Field research in Dion

On the 23rd, we departed early in the morning from Thessaloniki on the route to Mount Olympus and the archaeological site of Dion. Today and the day after tomorrow, we knew we would only have one day to visit the sites in the morning and conduct our interviews in the afternoon. Mind sets had therefore to be wired to absorb as much information as possible and ask as specific questions as possible to the different stakeholders in a shorter period of time. The teams for fieldwork were announced in the bus, and thanks to our beloved portable printer, we could print out the questionnaires from each proposal group to handed them out to each group member, who would have to work with different partners on the interviews. (In the picture below on the right, green are the teams interviewing residents, grey are the teams interviewing site employees, orange are those interviewing shop owners and purple are those questioning visitors. On the lest are the final proposal presentation teams)


Our day started with a thorough but quick visit of the sacred city of Dion itself and of the museum later on. Our guide, Ms Benaki, provided very succinct and clear explanations of the geographical significance of Dion, referring to its location on the narrow piece of land that connects central and northern Greece, between Mt Olympus and the Aegean sea. The site had definitely a different air to it. As a sacred city of temples (and later Christian churches), Dion had developed a complex system of infrastructure to host pilgrims, tourists and other kind of visitors of the ancient world. The site was also distinguished because of the presence of water, which during the winter would result in the flooding of parts of the remains, giving the area a different aesthetic to that of the larger towns of Aigai and Pella in the north. The museum housed mosaics found in a very good state, as well as one of the oldest remaining version of an hydraulis, a water organ. Another item that caught our students’ attention was a device that allowed sculptors to copy busts or other types of small scale sculptures. Our visit ended with the watching of a short video of Dion’s satellite exposition at the Onassis Culture Center in New York, which had just ended this past July. The video was particularly interesting because it showed in detail the methods used to transport ancient and precious artifacts over long distances.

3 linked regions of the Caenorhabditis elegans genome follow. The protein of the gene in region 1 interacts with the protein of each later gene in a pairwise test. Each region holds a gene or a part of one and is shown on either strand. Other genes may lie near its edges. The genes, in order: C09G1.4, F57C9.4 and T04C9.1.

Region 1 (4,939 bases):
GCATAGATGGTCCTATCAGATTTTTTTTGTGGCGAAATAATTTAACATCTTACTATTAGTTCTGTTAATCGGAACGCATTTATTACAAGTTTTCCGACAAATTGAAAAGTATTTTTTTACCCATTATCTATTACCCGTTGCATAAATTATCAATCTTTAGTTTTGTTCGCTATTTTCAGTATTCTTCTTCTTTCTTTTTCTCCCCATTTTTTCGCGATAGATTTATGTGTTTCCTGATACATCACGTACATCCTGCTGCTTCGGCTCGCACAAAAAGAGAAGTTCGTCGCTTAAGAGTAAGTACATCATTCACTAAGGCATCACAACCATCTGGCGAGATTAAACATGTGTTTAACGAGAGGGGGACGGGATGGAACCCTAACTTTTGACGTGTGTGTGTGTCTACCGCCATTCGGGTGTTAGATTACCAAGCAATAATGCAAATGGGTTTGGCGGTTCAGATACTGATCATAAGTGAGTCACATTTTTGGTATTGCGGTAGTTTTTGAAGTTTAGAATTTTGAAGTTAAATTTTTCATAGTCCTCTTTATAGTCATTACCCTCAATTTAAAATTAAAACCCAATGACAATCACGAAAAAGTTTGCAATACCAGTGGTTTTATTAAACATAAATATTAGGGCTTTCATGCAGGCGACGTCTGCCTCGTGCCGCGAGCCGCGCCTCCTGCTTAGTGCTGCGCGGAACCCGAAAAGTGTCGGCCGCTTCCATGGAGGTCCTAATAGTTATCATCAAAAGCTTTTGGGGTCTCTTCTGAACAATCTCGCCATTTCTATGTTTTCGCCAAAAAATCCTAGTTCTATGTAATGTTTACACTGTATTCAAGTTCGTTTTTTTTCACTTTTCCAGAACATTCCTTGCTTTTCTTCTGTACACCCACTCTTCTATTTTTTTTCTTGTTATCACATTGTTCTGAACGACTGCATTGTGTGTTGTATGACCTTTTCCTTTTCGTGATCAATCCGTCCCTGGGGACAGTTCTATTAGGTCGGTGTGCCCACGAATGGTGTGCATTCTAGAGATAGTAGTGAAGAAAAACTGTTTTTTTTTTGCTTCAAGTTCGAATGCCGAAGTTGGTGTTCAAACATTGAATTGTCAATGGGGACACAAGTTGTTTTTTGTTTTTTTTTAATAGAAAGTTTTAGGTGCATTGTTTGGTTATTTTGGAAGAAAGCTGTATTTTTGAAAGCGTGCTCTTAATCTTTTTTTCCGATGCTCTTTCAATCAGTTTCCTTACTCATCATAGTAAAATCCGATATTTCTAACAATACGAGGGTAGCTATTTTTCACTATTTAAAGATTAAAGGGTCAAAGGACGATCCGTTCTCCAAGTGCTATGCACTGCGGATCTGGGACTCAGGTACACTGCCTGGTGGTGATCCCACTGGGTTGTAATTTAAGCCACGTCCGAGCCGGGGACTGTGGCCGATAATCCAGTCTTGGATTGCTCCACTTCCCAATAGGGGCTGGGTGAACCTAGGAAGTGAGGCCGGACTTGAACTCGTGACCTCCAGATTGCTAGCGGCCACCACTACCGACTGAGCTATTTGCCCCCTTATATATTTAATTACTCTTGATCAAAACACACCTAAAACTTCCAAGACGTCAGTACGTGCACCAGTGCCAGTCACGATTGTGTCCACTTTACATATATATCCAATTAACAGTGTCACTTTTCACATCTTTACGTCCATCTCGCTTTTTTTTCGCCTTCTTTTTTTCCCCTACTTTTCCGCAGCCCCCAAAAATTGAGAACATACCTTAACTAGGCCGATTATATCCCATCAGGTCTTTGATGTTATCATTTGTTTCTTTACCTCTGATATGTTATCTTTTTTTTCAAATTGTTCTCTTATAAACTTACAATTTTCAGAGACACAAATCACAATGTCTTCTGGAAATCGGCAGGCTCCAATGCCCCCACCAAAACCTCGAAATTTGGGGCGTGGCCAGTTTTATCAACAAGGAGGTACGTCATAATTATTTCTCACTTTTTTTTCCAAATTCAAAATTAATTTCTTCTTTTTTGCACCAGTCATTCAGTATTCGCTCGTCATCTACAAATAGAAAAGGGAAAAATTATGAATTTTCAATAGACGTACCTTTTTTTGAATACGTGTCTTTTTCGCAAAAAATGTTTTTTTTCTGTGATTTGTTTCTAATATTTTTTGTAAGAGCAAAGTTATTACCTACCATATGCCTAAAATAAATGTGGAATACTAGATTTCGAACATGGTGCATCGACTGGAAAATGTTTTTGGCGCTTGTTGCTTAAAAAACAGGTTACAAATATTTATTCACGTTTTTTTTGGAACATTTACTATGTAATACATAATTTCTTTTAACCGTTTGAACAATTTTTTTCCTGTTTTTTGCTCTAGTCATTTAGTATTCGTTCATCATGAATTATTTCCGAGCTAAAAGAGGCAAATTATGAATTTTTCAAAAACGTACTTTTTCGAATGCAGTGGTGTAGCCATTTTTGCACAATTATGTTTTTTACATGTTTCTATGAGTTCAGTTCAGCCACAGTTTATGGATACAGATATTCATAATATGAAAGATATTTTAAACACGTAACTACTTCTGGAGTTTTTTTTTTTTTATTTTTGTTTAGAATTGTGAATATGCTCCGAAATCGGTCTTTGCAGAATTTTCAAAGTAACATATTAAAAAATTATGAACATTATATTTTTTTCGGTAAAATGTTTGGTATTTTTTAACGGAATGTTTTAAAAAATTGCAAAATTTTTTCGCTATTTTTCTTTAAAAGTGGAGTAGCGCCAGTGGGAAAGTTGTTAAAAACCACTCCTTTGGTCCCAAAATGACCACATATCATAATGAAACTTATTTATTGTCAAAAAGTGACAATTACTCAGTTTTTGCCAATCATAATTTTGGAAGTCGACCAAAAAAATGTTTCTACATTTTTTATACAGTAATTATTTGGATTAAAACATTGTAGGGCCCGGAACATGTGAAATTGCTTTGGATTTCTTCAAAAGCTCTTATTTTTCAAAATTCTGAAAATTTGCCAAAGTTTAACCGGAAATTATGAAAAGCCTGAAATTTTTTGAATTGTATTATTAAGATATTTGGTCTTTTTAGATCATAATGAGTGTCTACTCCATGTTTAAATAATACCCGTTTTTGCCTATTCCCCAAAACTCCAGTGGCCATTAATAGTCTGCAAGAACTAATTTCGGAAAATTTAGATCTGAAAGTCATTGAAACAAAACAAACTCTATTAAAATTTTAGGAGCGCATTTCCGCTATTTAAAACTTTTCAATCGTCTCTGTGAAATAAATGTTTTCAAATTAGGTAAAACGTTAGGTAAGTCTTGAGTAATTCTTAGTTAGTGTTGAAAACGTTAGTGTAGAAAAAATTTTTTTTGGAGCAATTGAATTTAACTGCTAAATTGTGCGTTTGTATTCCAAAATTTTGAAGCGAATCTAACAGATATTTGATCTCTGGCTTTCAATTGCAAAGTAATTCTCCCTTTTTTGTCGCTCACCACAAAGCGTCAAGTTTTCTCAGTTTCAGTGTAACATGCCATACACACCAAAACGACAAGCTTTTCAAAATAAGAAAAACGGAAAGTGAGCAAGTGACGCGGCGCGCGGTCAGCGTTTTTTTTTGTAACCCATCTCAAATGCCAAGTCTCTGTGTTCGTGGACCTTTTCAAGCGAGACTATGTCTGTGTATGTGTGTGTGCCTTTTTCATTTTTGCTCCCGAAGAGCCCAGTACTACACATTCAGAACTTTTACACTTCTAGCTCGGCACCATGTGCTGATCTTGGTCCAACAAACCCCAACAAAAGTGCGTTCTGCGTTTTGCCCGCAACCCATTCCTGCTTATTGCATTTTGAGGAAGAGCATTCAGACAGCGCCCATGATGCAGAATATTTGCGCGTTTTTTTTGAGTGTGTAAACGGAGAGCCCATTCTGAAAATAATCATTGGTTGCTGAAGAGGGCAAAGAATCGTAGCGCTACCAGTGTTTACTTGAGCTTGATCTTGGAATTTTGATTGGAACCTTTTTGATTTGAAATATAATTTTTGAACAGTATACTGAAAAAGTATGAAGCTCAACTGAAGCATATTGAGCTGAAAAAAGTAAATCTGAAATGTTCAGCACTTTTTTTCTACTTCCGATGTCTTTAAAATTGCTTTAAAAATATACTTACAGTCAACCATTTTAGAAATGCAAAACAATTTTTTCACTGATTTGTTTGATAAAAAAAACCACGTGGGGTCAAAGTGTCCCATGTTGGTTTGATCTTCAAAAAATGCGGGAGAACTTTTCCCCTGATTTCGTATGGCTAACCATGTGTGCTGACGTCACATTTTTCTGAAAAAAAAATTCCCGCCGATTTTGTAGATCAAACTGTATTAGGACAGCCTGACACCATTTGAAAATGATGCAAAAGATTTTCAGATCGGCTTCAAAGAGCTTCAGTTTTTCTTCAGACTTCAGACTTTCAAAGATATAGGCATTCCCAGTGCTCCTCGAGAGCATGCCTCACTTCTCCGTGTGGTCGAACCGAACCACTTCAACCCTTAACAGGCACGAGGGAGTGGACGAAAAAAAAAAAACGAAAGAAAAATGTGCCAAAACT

After a quick lunch we were back in the annex of the museum for a lecture (interpreted from Greek to English by Prof Papadopoulou) by the archaeologist Maria Iatrou, and in the presence of the vice-mayor of Olympus-Litochoro, Mr Kalaitzis. The lecture, titled “Case‐study: Ancient Dion. Interaction of the Archaeological Site with the Local Communities and the Role of Public Administration,” introduced the history of the site in the modern period and how it had been affected by changes in local administrative boundaries over the years. Particularly informative was also the description of activities aiming at involving the local community and bringing more visitors to the area, which, contrary to Vergina, is fairly difficult to expand further because the modern village is squeezed between the mountain and the remains of ancient Dion. Following the lecture a relatively extended Q&A session was held and revealed similar challenges as to those witnessed in Vergina, although the scale of the issues was perhaps smaller.

Straight after the lecture students were given about 3 hours to conduct their interviews, before we met back in front of the entrance of Dion for a quick tour of the ancient theatre, which marked the end of another very long day.

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